All those years ago I had woken up feeling fine, and had to run some errands. My mother was staying with me at my apartment in Vernon, Vermont, to help out after my son’s birth. I began feeling strange shortly after waking up, but thought it was just Braxton-Hicks contractions, so I went about my day, driving my mother into Brattleboro later that afternoon to do some grocery shopping. While we were at the grocery store, I began feeling more odd and nauseated, but I didn’t feel like I was having contractions because I had some serious contractions the week before and gone to the hospital in the middle of the night where I was chided by the nurse on duty for not knowing false contractions from true ones. If it were all happening again, I’d tell her what a stupid thing that was to say to someone who, a) never had a baby before, and 2) could have been in real labor regardless of what she thought. I know she was just taking out her bad day on me, but I wish I had been more outspoken back then!
So, I reluctantly went to the hospital so that they could run a monitor strip on me to check contractions. I got to the hospital around 5pm, and my mother and I were put in a room and the nurse on duty asked us if we wanted something to eat while we were waiting as it was dinner time. I had some peanut butter crackers because I wasn’t feeling very well, but thought I should eat something, and my mother got a meal. It was after 6pm by this time, and I was still waiting for the nurse to come and hook me up to the monitor when my water broke. My mother started laughing as I blurted out “oh shit, oh shit, oh shit”, while trying unsuccessfully to make it into the bathroom – as though I had an uncontrolled bladder issue…
The nurse came in moments later and said: “Well, you’re not going anywhere now!” I got moved into a room in The Birthing Center, and I told my mother she could just take my car back to my apartment until I had the baby and would have my sister drive me back, but my mother no longer had her license and didn’t feel comfortable driving in the dark anyway. My sister was living fairly close to the hospital so she was able to get Mom and have my brother-in-law bring her back to the apartment after my birth coach arrived.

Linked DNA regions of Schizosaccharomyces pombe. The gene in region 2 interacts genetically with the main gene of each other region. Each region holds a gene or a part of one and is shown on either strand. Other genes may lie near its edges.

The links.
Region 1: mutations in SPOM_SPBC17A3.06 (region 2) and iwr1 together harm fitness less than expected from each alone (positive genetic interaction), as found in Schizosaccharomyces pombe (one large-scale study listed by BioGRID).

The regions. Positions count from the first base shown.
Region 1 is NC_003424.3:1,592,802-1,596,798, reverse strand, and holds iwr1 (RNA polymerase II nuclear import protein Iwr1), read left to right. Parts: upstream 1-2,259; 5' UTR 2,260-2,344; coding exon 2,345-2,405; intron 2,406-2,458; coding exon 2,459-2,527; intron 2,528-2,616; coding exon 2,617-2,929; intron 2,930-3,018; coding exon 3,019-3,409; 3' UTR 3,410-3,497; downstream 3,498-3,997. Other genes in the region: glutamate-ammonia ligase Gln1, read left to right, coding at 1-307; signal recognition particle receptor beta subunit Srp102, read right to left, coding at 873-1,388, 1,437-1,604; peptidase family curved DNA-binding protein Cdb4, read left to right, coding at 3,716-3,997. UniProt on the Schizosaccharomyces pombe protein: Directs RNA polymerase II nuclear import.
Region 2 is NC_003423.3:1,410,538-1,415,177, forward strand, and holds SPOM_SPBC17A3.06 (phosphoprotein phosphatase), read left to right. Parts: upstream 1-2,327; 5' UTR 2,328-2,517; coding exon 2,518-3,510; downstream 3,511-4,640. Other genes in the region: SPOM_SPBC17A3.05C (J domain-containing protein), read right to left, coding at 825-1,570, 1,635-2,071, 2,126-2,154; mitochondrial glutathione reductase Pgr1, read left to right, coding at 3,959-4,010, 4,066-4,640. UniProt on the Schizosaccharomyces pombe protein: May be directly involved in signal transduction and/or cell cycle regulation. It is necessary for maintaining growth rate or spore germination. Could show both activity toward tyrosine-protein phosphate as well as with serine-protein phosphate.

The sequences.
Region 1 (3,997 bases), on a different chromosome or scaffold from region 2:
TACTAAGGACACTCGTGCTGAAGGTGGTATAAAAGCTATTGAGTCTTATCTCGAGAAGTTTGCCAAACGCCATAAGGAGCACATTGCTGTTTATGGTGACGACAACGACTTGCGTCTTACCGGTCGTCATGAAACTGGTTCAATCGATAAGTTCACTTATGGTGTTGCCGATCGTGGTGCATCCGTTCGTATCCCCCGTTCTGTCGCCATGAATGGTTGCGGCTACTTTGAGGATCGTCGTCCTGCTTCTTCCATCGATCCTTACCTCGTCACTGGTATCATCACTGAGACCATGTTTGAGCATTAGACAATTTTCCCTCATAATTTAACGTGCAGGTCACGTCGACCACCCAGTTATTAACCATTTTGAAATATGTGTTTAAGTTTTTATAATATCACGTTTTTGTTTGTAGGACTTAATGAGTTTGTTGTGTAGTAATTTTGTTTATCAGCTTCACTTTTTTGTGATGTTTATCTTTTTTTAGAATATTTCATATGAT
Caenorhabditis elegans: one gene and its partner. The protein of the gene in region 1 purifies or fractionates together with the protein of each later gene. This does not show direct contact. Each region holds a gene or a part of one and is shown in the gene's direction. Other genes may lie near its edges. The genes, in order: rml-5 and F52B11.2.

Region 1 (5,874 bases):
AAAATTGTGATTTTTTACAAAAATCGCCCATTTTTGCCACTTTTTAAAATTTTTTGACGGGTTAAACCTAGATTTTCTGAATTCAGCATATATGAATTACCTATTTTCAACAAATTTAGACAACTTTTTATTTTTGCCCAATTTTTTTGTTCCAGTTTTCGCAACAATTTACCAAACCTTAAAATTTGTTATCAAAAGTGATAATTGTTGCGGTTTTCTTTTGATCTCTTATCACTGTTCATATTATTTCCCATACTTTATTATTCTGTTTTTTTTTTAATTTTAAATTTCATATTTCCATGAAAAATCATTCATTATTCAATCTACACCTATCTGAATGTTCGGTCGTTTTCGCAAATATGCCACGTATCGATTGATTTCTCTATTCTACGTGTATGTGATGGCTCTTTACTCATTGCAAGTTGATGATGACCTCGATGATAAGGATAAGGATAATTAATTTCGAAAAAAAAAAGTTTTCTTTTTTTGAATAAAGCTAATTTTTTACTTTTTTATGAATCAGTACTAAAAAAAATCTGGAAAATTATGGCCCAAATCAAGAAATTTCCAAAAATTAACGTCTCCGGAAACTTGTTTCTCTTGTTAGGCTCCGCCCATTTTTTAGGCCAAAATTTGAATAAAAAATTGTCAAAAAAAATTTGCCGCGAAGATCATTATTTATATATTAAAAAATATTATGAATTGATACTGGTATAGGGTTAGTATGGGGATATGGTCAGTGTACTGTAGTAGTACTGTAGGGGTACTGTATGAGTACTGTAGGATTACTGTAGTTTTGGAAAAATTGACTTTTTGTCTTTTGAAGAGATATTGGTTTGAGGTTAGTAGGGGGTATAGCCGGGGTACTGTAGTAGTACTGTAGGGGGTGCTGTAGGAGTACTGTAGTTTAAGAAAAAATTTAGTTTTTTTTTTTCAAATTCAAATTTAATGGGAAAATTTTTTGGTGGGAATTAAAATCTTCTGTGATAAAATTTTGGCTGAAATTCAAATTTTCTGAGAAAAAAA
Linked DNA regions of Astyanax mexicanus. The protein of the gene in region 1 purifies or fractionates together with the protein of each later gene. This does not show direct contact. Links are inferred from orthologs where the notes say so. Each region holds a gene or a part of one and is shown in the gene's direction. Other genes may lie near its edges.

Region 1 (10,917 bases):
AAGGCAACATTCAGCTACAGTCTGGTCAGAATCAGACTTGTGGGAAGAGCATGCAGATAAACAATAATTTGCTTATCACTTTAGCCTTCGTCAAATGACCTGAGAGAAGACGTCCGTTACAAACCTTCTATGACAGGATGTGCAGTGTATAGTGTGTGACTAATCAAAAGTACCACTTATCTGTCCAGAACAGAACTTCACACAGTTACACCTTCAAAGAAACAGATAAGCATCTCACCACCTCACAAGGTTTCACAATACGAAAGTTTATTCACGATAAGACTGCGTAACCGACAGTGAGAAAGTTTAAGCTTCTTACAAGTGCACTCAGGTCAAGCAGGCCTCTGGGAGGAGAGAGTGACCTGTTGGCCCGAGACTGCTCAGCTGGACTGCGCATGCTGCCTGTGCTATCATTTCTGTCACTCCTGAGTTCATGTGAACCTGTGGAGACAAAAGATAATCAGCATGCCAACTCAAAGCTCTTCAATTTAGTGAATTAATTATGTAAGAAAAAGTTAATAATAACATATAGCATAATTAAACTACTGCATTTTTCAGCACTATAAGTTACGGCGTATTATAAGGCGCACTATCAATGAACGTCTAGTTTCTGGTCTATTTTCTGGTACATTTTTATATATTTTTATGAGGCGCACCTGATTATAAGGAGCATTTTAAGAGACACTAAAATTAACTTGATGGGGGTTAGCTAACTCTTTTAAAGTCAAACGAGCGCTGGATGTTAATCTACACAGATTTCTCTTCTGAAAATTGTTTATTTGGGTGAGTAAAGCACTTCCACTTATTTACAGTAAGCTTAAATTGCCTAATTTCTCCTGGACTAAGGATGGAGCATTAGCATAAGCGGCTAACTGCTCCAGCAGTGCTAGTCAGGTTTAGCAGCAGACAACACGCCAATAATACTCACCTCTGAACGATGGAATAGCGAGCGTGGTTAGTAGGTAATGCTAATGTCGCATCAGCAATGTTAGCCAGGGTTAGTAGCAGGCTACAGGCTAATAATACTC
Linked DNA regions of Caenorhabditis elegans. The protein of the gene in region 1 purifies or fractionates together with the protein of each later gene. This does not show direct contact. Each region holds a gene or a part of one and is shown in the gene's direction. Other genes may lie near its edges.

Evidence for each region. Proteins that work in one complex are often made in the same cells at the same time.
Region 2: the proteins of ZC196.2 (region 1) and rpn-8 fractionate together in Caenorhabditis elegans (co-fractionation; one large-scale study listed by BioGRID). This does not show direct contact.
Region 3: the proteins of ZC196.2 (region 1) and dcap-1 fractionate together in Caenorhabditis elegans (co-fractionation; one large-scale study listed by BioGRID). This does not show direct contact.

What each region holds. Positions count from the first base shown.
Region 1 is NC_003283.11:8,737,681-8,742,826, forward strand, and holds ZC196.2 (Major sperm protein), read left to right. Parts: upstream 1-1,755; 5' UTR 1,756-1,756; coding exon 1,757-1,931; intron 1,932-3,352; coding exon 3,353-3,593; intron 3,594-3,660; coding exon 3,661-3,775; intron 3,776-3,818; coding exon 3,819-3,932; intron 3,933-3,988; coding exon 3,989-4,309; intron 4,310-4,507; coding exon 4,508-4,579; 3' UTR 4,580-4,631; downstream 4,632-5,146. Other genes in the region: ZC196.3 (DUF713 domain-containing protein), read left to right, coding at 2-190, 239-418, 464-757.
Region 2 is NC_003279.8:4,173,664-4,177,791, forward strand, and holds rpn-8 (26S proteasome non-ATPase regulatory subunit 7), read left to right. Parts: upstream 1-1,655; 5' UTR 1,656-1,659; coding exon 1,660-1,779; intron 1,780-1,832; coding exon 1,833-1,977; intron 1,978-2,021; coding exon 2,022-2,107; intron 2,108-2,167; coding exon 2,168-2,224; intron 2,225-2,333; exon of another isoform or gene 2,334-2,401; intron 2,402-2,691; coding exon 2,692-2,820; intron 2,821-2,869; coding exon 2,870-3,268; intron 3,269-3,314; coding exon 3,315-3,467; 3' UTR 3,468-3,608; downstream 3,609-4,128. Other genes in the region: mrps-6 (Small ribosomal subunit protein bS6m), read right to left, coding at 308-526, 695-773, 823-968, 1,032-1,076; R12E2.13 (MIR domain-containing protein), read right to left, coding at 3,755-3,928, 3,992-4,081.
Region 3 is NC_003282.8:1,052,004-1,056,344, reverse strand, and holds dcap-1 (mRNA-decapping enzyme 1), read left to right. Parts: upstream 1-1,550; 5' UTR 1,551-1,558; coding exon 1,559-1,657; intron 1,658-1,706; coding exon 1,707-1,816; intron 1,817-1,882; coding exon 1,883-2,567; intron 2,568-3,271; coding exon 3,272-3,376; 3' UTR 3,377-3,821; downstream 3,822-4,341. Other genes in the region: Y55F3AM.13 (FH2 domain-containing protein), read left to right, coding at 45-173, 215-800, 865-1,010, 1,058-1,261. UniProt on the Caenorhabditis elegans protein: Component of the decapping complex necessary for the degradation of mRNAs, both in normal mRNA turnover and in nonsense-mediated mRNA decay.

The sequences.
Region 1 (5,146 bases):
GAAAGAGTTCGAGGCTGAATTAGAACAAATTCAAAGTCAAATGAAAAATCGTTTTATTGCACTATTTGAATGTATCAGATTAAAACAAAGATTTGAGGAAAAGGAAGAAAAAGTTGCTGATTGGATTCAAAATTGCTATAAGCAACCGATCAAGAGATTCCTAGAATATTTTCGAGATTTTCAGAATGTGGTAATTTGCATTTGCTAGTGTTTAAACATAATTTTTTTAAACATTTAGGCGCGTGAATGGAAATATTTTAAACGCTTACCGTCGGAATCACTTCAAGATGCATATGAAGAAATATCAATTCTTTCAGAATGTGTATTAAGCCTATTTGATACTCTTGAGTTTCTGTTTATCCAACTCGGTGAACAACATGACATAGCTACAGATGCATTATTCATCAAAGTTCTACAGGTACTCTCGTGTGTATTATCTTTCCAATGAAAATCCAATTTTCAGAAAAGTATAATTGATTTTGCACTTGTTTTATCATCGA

My son’s dad was living in New Jersey during the week for work and told me he couldn’t get back until that Friday night or Saturday morning, and it was only Tuesday. That was disappointing, but not really unexpected. My birth coach, Ruth, was a friend I had known since college, and she had two teenaged girls and was probably the best person to have with me. I had decided to forgo any drugs, and even an episiotomy. (I’m just grateful being tied to a tree wasn’t still in vogue.) I was determined to do everything ‘right’. I ended up with forty-two stitches that my doctor said would have been less if I had let her do an episiotomy. Lesson learned, doc!
Not to be too graphic, but my response to the more intense contractions was throwing up. Ruth ate a peanut butter and jelly sandwich while I was resting, and I had to ask her to please chew some gum, or somehow get rid of the smell of peanut butter on her breath because it was making me more nauseated than I already was.
She laughed because I was worried about hurting her feelings. At the height of contractions (nearing the, literally, eleventh hour of labor) I told Ruth that I didn’t think I could keep doing it, and to her great credit she didn’t laugh at me, or roll her eyes, but just squeezed my hand and told me that I could, in fact, see it through. I didn’t freak out and scream like the clichéd ‘woman having a baby’ motif, but it was the hardest, most painful, experience I’ve ever endured. After my doctor sewed me up I told her that I was never going to have another baby. She said “If I had a nickel for every patient that said that, I could retire now!”
At 5:49am on September 26, 1990, I gave birth to an 8 lb.,1 oz., 19.5 inch long, beautiful boy. He remains the absolute best thing I have done in my life, and I would do it all again.